After the flooding in late January in the Fitzroy catchment, and the downpour in Mackay causing rising levels in the Pioneer river earlier this month, the turbulent Queensland weather has caused more phenomenal localised rainfall in Rockhampton this morning, with over 200mm of rain falling in less than 2 hours. As residents in Rockhampton begin the cleanup process, the Chief executive officer of the Fitzroy Basin Association (Suzie Christensen) discussed management principals and how to reduce the impact of the recent flooding in the catchment on the inshore reefs of the Great Barrier Reef.
“The Fitzroy Basin is the largest river system draining to the east coast of Australia, with 20,850 kilometres of waterways all leading to the reef lagoon.
“The effect of this flood would have been worse if landholders weren’t already taking steps to reduce impact on the land by retaining ground cover and using best practice farming techniques.”
“In particular where land practices had allowed the ground to be disturbed such as some mining on floodplains and some areas cleared for cropping and grazing.”
Ms Christensen said the flood water plume into the Great Barrier Reef lagoon would have consequences for the reef ecosystem.
“The flood waters are flushing sediment, fertilisers, pesticides, herbicides and other run-off several kilometres out onto the reef.
“The delicate balance of the reef ecosystem is upset by changes in water quality, and the thick cloud of sediment will also block sunlight and prevent coral from photosynthesizing.” (Link)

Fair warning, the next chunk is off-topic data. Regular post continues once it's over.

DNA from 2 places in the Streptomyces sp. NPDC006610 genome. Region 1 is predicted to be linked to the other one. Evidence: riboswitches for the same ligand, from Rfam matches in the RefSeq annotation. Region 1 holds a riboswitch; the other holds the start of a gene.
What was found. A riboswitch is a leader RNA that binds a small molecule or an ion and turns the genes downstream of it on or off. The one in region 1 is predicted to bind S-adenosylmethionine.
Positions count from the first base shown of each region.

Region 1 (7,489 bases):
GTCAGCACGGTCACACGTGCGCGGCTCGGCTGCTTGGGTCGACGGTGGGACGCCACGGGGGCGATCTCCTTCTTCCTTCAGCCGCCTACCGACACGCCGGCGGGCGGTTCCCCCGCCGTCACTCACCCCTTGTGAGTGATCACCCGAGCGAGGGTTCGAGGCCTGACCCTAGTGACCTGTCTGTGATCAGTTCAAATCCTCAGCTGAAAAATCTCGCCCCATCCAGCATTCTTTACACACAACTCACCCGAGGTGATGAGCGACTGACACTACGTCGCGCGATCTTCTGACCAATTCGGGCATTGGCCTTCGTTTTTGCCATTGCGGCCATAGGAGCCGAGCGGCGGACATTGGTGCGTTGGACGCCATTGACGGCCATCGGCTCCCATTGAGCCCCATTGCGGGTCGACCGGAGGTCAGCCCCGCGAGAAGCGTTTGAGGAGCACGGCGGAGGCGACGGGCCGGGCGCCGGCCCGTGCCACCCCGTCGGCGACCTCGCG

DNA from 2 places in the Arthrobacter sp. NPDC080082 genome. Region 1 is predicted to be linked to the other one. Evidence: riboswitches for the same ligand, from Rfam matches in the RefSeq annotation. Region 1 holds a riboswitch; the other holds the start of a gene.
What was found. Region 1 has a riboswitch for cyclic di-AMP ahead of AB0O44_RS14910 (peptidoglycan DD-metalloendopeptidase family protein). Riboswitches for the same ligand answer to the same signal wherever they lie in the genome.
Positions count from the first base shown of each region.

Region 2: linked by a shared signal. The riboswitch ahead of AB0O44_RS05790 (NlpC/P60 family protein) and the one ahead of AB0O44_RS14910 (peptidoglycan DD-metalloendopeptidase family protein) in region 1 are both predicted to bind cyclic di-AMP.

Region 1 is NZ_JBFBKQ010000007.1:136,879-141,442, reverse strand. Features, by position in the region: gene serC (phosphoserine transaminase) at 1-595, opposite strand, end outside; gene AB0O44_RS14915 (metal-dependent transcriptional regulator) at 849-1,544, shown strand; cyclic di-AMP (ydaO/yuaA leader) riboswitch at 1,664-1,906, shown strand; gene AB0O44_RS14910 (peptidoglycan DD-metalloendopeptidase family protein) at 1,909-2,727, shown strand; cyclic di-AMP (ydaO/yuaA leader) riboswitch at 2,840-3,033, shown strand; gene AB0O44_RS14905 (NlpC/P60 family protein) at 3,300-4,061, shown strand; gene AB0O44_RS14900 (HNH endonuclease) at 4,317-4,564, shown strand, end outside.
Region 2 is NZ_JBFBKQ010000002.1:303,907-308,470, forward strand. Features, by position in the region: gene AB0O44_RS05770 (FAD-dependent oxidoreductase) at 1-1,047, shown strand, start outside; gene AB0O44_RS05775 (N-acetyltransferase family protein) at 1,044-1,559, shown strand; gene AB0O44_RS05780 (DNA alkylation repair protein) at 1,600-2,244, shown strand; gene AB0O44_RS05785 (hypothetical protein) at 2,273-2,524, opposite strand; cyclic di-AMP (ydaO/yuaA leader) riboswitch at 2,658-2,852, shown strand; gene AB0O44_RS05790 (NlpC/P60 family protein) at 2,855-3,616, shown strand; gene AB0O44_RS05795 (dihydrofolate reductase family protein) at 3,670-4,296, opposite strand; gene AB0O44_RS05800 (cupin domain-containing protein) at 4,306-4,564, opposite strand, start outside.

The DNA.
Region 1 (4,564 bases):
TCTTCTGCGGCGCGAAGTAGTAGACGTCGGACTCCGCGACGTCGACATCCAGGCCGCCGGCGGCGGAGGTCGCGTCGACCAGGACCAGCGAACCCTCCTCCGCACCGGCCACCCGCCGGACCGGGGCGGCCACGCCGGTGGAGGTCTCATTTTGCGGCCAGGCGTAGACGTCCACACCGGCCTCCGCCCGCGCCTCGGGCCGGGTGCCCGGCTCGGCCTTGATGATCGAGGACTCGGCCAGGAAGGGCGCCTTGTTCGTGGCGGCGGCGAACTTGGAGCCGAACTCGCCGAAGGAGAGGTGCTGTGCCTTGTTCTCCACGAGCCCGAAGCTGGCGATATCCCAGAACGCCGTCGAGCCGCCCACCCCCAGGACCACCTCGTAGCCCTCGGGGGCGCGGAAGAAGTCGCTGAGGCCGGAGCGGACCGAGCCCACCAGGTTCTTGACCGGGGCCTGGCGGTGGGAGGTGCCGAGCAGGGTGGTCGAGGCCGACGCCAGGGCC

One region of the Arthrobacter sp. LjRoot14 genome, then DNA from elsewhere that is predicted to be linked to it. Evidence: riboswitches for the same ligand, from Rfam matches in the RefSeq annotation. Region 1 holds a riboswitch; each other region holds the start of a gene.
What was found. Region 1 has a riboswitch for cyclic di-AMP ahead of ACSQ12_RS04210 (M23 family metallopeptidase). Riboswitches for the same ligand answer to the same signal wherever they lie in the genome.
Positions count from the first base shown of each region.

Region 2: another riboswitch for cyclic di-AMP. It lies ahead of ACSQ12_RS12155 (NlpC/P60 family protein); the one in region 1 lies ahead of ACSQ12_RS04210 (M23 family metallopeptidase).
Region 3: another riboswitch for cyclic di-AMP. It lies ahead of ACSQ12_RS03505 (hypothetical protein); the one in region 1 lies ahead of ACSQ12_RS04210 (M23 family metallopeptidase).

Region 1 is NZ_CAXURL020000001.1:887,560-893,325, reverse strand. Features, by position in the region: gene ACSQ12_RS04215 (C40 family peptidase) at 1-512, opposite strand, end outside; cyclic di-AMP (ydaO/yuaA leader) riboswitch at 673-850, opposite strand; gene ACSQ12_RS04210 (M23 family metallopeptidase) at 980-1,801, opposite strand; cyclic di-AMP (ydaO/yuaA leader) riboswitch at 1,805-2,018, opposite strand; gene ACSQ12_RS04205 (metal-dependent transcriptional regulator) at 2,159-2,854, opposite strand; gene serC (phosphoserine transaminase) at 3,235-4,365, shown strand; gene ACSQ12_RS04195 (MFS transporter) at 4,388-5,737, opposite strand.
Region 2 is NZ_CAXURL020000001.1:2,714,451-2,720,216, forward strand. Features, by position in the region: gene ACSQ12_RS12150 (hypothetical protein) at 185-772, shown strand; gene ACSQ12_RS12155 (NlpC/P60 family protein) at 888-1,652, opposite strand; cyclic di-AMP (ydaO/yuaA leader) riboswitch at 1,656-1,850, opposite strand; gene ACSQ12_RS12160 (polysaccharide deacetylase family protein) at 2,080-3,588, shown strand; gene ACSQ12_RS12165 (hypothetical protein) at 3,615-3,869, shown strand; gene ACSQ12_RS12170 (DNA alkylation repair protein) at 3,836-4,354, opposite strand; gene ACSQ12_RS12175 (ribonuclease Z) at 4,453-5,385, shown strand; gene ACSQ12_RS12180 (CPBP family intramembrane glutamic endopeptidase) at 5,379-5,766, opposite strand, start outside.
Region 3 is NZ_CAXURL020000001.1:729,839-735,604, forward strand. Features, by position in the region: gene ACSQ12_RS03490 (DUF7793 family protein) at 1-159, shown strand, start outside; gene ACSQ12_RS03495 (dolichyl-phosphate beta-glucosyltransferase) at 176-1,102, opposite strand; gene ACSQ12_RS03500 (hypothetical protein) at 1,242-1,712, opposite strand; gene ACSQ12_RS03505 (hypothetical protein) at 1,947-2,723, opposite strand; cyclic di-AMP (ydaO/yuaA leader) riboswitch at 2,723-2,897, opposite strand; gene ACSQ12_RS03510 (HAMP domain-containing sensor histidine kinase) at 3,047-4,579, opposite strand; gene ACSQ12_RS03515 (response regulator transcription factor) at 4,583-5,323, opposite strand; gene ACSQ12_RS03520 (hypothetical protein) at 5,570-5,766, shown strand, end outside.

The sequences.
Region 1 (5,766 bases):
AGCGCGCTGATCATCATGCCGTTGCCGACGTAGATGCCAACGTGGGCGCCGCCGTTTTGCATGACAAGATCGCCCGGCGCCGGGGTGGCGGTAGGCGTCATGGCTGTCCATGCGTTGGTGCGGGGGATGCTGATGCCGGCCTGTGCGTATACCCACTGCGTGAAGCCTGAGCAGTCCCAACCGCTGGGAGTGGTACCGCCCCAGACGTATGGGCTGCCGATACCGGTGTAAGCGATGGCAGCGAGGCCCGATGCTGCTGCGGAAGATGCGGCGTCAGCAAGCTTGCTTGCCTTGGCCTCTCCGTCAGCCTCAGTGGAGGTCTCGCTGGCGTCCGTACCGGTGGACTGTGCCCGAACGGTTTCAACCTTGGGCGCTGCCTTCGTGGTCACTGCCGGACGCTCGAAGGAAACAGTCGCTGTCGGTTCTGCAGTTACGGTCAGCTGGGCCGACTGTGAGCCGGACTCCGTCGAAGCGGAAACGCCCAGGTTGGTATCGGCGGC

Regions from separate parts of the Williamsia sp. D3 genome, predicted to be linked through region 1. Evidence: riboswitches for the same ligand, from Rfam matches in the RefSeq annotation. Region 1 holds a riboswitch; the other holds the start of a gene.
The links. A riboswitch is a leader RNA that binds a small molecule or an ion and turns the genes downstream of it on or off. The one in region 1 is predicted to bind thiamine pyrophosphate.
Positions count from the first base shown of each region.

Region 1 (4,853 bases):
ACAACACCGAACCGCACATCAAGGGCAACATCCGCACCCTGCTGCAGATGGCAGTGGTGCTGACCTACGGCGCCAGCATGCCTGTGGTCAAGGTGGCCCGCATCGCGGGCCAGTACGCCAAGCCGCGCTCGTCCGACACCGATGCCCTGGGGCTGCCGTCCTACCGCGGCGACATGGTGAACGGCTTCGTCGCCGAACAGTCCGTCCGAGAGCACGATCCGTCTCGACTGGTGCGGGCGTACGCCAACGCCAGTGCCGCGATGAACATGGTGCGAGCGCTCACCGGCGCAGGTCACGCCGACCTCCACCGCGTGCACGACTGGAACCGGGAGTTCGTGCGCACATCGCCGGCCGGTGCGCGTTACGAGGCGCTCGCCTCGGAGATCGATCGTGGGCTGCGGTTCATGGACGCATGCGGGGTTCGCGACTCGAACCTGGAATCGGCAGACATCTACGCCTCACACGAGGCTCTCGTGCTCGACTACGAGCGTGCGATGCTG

Further north in Mackay the Mayor of Mackay is quoted as saying that last week’s flooding could be classified as a “one in 200 year event“. Over 625mm of rain fell in 6 hours on February 15th, averaging 132mm per hours (double the total of the classification of a one in 100 year event), peaking at 184mm in a one hour period – quite an event! After such a substantial wet season, the director of meteorology at the Australian Bureau of Meteorology, Dr Geoff Love, stated that the La Nina event identified last November is “probably reaching its peak“. However, according to the World Meteorological Organization, the La Niña period is expected to last until June or July this year, and could last longer.
- La Niña conditions have become slightly stronger in the last three months
- Sea surface temperatures are about three to four degrees colder than average over the central and eastern equatorial Pacific Ocean
- La Niña already has influenced climate patterns in many parts of the globe.
- La Niña is the meteorological opposite of the better-known El Niño
- La Niña. Central and eastern Pacific Ocean areas are generally cool, while those in the west remain warmer. This is associated with the frequency of heavy rainfall on the western side of the Pacific Rim.
- El Niño. The El Niño phenomenon is linked with warmer temperatures in the central and eastern Pacific areas and can lead to drier conditions
- The El Niño/La Niña cycle historically happens every four to seven years and is strongly linked to major world climate fluctuations:
- Typically, La Niña will follow an El Niño event and last up to 12 months.
- Exceptionally, it lasted for two years from early 1998 to 2000. (Link)